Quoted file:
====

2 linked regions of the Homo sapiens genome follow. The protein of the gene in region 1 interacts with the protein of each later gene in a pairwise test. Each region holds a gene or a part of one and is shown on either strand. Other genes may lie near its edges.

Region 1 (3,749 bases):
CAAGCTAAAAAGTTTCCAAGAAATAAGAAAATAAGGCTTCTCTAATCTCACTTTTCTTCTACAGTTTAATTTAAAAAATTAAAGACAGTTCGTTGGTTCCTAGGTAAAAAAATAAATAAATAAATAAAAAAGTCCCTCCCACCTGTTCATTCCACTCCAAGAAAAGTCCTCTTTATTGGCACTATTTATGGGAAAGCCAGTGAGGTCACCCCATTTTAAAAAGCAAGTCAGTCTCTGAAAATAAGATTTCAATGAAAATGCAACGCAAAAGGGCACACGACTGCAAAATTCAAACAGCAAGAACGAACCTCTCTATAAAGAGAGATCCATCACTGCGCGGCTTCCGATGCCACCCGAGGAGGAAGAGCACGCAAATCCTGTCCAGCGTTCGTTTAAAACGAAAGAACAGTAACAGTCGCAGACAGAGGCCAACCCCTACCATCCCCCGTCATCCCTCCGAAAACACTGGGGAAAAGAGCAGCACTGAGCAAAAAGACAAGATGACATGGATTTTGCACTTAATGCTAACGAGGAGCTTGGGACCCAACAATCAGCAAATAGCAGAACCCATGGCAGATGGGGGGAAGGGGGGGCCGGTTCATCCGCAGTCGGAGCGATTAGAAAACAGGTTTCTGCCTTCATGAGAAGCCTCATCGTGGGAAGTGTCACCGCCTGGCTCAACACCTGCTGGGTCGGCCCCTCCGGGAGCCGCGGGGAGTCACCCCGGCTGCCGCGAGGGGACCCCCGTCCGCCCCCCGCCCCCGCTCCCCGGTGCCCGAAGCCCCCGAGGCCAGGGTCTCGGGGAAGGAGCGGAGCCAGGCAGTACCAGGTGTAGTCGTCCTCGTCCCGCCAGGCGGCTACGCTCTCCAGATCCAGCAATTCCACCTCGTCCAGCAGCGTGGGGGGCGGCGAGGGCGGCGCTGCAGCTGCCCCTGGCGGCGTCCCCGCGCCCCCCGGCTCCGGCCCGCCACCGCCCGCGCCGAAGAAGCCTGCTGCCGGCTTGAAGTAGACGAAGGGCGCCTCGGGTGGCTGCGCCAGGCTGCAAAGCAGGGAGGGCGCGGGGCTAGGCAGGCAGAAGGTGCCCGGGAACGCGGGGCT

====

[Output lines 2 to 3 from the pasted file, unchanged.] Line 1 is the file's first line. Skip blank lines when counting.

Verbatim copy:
Region 1 (3,749 bases):
CAAGCTAAAAAGTTTCCAAGAAATAAGAAAATAAGGCTTCTCTAATCTCACTTTTCTTCTACAGTTTAATTTAAAAAATTAAAGACAGTTCGTTGGTTCCTAGGTAAAAAAATAAATAAATAAATAAAAAAGTCCCTCCCACCTGTTCATTCCACTCCAAGAAAAGTCCTCTTTATTGGCACTATTTATGGGAAAGCCAGTGAGGTCACCCCATTTTAAAAAGCAAGTCAGTCTCTGAAAATAAGATTTCAATGAAAATGCAACGCAAAAGGGCACACGACTGCAAAATTCAAACAGCAAGAACGAACCTCTCTATAAAGAGAGATCCATCACTGCGCGGCTTCCGATGCCACCCGAGGAGGAAGAGCACGCAAATCCTGTCCAGCGTTCGTTTAAAACGAAAGAACAGTAACAGTCGCAGACAGAGGCCAACCCCTACCATCCCCCGTCATCCCTCCGAAAACACTGGGGAAAAGAGCAGCACTGAGCAAAAAGACAAGATGACATGGATTTTGCACTTAATGCTAACGAGGAGCTTGGGACCCAACAATCAGCAAATAGCAGAACCCATGGCAGATGGGGGGAAGGGGGGGCCGGTTCATCCGCAGTCGGAGCGATTAGAAAACAGGTTTCTGCCTTCATGAGAAGCCTCATCGTGGGAAGTGTCACCGCCTGGCTCAACACCTGCTGGGTCGGCCCCTCCGGGAGCCGCGGGGAGTCACCCCGGCTGCCGCGAGGGGACCCCCGTCCGCCCCCCGCCCCCGCTCCCCGGTGCCCGAAGCCCCCGAGGCCAGGGTCTCGGGGAAGGAGCGGAGCCAGGCAGTACCAGGTGTAGTCGTCCTCGTCCCGCCAGGCGGCTACGCTCTCCAGATCCAGCAATTCCACCTCGTCCAGCAGCGTGGGGGGCGGCGAGGGCGGCGCTGCAGCTGCCCCTGGCGGCGTCCCCGCGCCCCCCGGCTCCGGCCCGCCACCGCCCGCGCCGAAGAAGCCTGCTGCCGGCTTGAAGTAGACGAAGGGCGCCTCGGGTGGCTGCGCCAGGCTGCAAAGCAGGGAGGGCGCGGGGCTAGGCAGGCAGAAGGTGCCCGGGAACGCGGGGCT